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find that each time a layer invokes a particular protocol, it wraps the user s data in an envelope of overhead information that tells the receiving device about the protocol used. For example, if a layer uses a particular compression technique to reduce the size of a transmitted file and a specific encryption algorithm to disguise the contents of the file, then it is important that the receiving device be made aware of the techniques employed so that it knows how to decompress and decrypt the file when it receives it. Needless to say, quite a bit of overhead must be transmitted with each piece of user data. The overhead is needed, however, if the transmission is to work properly. So, as the user s data passes down the so-called stack from layer to layer, additional information is added at each step of the way, as illustrated by the series of envelopes. In summary then, the message to be transported is handed to layer seven, which performs Application Layer functions and then attaches a header to the beginning of the message that explains the functions performed by that layer so that the receiver can interpret the message correctly. In our illustration, that header function is represented by information written on the envelope at each layer. When the receiving device is finally handed the message at the Physical Layer, each succeeding layer must open its own envelope until the kernel the message is exposed for the receiving application. Thus, OSI protocols really do work like a nested Russian doll. After peeling back layer after layer of the network onion, the core message is exposed. Let s now go back to our e-mail example, but this time we ll describe it within the detailed context of OSI s layered architecture. We begin with a lesson on linguistics.
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There is an old and somewhat comforting clich , which observes, Wherever one goes, people speak English. In fact, less than ten percent of the world s population speaks English and, to their credit, many of them speak it as a second language.1 Many believe there is a real need for a
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There is an old joke among seasoned international travelers that goes likes this: What do you call someone who speaks three languages Trilingual. OK, what do you call someone who speaks two languages Bilingual. OK, what do you call someone who speaks one language American.
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truly international language. In 1887, Polish physician Ludwig L. Zamenhof published a paper on the need for a universally spoken tongue. He believed that most of the world s international diplomacy disputes resulted from a communication failure between monolingual speakers and the inevitable misunderstandings of nuance that occur when one language is translated into another. Zamenhof set out to solve this Tower of Babel problem (origin of the word babble, by the way), resulting in the creation of the international language called Esperanto. In Esperanto, the word Esperanto means one who hopes. Since its creation, Esperanto has been learned by millions and, believe it or not, is widely spoken current estimates are approximately two million speakers. And its use is far from being purely academic: Meetings are held in Esperanto, advertising campaigns use it, hotels and restaurants publish literature using it, and professional communities such as health care and scientific research now use Esperanto widely as a way to universally communicate information. Second only to English, it is the lingua franca of the international world. It is most commonly spoken in Central and Eastern Europe, East Asia (particularly mainland China), South America, and Southwest Asia. It is less commonly spoken in North America, Africa, and the Middle East. Esperanto s success as the language of international communication results from three advantages. It is easy to learn; it is politically neutral; and, there are practical reasons to learn it. The structure of the language is so simple and straightforward that it can typically be learned in less than a quarter of the time it takes to learn a traditional language. For example, all letters have one sound and one sound only. There are only 16 grammar rules to learn, compared to the hundreds that pervade English and other Romance or Germanic languages. Furthermore, there are no irregular verb forms (you have to love that!). Even the vocabulary is simple to learn; many words are instantly recognizable (and learnable), such as these:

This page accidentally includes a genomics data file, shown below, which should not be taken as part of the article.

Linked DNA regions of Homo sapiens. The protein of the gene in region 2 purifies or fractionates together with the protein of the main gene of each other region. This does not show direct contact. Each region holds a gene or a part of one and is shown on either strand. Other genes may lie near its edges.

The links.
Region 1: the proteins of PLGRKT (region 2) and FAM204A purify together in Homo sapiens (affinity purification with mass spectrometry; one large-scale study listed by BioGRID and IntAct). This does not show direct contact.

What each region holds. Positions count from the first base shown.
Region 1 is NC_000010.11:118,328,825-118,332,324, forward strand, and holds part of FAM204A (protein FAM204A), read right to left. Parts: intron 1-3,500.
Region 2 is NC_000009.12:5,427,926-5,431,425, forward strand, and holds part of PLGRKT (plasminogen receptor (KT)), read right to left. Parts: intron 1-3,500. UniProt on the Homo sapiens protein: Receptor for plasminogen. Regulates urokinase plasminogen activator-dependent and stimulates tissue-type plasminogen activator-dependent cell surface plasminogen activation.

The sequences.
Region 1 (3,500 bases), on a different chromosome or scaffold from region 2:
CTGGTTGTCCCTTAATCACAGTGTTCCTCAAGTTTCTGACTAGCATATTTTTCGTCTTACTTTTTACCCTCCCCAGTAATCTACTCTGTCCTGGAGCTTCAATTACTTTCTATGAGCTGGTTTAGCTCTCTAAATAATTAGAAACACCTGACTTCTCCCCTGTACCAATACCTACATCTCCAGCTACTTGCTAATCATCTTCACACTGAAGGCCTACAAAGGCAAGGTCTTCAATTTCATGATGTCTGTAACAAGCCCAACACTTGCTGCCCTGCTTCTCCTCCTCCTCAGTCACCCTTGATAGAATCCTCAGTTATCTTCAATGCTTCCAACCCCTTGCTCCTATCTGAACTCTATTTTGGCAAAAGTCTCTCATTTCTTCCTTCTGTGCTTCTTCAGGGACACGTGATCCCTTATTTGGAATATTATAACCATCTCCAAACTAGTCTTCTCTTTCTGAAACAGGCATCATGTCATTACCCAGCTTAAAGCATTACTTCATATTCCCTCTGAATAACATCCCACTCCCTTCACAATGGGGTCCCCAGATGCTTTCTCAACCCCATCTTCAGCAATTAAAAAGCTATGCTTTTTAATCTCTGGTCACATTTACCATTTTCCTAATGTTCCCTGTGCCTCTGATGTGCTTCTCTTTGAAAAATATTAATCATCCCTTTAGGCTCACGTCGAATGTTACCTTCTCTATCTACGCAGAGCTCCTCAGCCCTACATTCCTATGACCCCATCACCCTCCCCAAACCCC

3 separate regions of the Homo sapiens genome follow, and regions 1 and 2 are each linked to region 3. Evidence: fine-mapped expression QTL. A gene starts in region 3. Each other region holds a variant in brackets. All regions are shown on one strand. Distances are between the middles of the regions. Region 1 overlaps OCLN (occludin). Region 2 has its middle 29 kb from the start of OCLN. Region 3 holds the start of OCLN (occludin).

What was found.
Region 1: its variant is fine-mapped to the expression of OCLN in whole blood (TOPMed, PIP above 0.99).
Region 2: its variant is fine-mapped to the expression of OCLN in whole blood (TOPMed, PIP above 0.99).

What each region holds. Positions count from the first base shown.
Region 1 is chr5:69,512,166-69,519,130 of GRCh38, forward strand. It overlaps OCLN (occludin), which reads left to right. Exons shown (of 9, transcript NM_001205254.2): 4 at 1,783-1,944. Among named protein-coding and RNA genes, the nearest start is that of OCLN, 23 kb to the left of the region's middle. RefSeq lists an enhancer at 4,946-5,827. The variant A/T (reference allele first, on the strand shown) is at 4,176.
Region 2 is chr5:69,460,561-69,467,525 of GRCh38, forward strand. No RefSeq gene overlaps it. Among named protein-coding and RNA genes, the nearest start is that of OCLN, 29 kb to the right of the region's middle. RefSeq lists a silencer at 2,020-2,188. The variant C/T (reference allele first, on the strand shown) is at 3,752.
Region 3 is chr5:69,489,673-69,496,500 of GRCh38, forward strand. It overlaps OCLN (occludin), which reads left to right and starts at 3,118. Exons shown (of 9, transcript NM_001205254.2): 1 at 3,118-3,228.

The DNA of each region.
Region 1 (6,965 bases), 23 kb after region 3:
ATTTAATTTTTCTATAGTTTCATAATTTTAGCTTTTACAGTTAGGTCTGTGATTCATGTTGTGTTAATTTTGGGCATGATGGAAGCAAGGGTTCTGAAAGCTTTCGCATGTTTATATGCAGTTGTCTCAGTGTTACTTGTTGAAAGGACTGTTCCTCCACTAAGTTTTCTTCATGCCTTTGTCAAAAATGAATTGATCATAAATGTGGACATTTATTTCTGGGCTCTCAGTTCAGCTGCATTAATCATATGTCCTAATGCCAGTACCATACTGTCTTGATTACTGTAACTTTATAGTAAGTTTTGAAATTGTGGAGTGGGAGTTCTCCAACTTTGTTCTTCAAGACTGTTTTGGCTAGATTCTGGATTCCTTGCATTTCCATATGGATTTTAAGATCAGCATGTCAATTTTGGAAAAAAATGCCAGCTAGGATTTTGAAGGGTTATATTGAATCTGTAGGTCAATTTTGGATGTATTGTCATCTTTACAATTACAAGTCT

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Telefono (telephone) Biciclo (bicycle) Masxino (machine) Reto (network) Kosmo (outer space) Plano (plan)
Speakers of languages other than English will recognize the roots of these words; Reto, for example, is similar to the Spanish word red
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